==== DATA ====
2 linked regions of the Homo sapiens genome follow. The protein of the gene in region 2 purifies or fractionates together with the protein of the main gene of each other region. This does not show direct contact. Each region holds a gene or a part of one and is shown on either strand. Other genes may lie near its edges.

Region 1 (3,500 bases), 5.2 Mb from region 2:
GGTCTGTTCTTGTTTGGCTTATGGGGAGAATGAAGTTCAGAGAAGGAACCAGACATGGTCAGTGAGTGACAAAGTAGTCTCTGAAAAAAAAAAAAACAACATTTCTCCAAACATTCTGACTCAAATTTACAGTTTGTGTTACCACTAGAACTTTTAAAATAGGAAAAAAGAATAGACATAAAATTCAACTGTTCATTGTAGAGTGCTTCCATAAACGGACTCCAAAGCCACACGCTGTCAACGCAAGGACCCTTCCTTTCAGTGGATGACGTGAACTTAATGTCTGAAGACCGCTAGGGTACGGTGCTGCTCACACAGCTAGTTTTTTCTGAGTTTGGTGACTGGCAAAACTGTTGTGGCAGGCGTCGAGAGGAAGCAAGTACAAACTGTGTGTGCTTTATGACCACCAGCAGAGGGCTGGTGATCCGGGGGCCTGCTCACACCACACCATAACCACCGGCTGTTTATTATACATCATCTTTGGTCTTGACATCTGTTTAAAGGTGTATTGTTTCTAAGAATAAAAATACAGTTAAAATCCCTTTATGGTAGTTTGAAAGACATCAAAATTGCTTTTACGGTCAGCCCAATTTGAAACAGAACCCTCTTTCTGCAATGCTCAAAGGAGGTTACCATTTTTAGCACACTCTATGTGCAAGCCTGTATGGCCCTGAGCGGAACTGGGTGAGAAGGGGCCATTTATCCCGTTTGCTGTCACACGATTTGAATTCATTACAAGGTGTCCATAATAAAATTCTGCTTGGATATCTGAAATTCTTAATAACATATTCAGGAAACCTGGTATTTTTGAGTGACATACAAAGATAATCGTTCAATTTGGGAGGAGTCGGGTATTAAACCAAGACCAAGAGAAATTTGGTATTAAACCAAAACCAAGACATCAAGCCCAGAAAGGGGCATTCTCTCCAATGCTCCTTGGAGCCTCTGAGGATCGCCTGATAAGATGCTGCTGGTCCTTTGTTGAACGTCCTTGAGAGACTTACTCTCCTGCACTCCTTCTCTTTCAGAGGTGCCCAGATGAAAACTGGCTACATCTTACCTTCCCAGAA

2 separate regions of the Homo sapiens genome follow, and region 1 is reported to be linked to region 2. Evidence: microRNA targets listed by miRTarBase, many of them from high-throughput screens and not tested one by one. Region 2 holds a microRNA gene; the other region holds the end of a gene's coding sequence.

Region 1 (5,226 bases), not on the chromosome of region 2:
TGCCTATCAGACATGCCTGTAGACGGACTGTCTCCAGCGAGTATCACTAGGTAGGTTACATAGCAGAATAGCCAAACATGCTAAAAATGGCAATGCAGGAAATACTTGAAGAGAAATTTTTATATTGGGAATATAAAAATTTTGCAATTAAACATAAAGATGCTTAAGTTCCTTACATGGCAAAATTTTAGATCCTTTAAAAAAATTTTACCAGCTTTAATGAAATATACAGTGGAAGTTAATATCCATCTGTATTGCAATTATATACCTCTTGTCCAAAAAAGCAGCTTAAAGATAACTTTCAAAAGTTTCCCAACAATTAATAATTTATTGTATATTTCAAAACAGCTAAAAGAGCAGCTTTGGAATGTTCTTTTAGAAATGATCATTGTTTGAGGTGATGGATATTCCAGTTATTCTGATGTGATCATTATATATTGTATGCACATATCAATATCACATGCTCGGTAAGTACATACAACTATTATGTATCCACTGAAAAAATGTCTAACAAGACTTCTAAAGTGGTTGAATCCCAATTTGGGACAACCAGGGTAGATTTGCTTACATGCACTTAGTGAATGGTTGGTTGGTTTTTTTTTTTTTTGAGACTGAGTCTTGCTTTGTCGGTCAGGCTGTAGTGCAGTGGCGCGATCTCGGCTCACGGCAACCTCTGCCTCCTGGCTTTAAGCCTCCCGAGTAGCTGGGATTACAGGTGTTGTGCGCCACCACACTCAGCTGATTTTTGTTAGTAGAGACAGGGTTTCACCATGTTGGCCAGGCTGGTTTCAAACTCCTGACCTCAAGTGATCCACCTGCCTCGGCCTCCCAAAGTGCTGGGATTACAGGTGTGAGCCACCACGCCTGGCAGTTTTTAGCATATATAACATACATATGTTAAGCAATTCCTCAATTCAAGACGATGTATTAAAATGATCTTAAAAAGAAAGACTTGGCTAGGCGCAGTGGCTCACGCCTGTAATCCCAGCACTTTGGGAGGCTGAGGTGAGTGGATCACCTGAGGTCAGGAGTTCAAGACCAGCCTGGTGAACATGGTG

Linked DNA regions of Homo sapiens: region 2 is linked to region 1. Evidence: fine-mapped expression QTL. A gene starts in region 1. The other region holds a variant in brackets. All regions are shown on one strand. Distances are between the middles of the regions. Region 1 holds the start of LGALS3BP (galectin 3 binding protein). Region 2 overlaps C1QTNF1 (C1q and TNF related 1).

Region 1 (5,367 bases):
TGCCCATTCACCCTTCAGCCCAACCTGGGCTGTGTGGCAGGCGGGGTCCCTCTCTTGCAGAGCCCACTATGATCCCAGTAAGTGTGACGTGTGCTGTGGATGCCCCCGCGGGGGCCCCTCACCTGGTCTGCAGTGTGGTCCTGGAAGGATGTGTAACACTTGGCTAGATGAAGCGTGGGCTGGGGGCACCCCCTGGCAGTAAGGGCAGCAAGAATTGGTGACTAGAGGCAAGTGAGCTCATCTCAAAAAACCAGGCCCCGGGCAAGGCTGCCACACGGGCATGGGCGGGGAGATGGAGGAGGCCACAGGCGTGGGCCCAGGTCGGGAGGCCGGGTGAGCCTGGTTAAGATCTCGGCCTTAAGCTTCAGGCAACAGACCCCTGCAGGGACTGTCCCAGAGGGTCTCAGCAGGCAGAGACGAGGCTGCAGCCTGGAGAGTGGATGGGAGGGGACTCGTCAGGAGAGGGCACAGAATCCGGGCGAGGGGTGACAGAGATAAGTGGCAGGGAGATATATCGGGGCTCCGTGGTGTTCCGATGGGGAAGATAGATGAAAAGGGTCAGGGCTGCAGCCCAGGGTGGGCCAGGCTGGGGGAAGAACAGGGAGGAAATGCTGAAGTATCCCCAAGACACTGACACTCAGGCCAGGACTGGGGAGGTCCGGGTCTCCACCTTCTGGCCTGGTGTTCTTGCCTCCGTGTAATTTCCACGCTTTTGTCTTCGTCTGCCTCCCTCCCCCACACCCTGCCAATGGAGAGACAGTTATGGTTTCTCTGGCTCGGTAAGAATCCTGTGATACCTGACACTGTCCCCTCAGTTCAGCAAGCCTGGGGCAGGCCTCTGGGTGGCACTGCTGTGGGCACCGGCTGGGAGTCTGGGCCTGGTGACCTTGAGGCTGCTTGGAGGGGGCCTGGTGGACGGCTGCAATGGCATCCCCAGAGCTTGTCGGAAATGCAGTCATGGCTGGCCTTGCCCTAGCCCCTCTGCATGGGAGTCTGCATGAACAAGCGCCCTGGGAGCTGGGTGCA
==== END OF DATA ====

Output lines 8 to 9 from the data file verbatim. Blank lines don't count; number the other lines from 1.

Region 1 (5,367 bases):
TGCCCATTCACCCTTCAGCCCAACCTGGGCTGTGTGGCAGGCGGGGTCCCTCTCTTGCAGAGCCCACTATGATCCCAGTAAGTGTGACGTGTGCTGTGGATGCCCCCGCGGGGGCCCCTCACCTGGTCTGCAGTGTGGTCCTGGAAGGATGTGTAACACTTGGCTAGATGAAGCGTGGGCTGGGGGCACCCCCTGGCAGTAAGGGCAGCAAGAATTGGTGACTAGAGGCAAGTGAGCTCATCTCAAAAAACCAGGCCCCGGGCAAGGCTGCCACACGGGCATGGGCGGGGAGATGGAGGAGGCCACAGGCGTGGGCCCAGGTCGGGAGGCCGGGTGAGCCTGGTTAAGATCTCGGCCTTAAGCTTCAGGCAACAGACCCCTGCAGGGACTGTCCCAGAGGGTCTCAGCAGGCAGAGACGAGGCTGCAGCCTGGAGAGTGGATGGGAGGGGACTCGTCAGGAGAGGGCACAGAATCCGGGCGAGGGGTGACAGAGATAAGTGGCAGGGAGATATATCGGGGCTCCGTGGTGTTCCGATGGGGAAGATAGATGAAAAGGGTCAGGGCTGCAGCCCAGGGTGGGCCAGGCTGGGGGAAGAACAGGGAGGAAATGCTGAAGTATCCCCAAGACACTGACACTCAGGCCAGGACTGGGGAGGTCCGGGTCTCCACCTTCTGGCCTGGTGTTCTTGCCTCCGTGTAATTTCCACGCTTTTGTCTTCGTCTGCCTCCCTCCCCCACACCCTGCCAATGGAGAGACAGTTATGGTTTCTCTGGCTCGGTAAGAATCCTGTGATACCTGACACTGTCCCCTCAGTTCAGCAAGCCTGGGGCAGGCCTCTGGGTGGCACTGCTGTGGGCACCGGCTGGGAGTCTGGGCCTGGTGACCTTGAGGCTGCTTGGAGGGGGCCTGGTGGACGGCTGCAATGGCATCCCCAGAGCTTGTCGGAAATGCAGTCATGGCTGGCCTTGCCCTAGCCCCTCTGCATGGGAGTCTGCATGAACAAGCGCCCTGGGAGCTGGGTGCA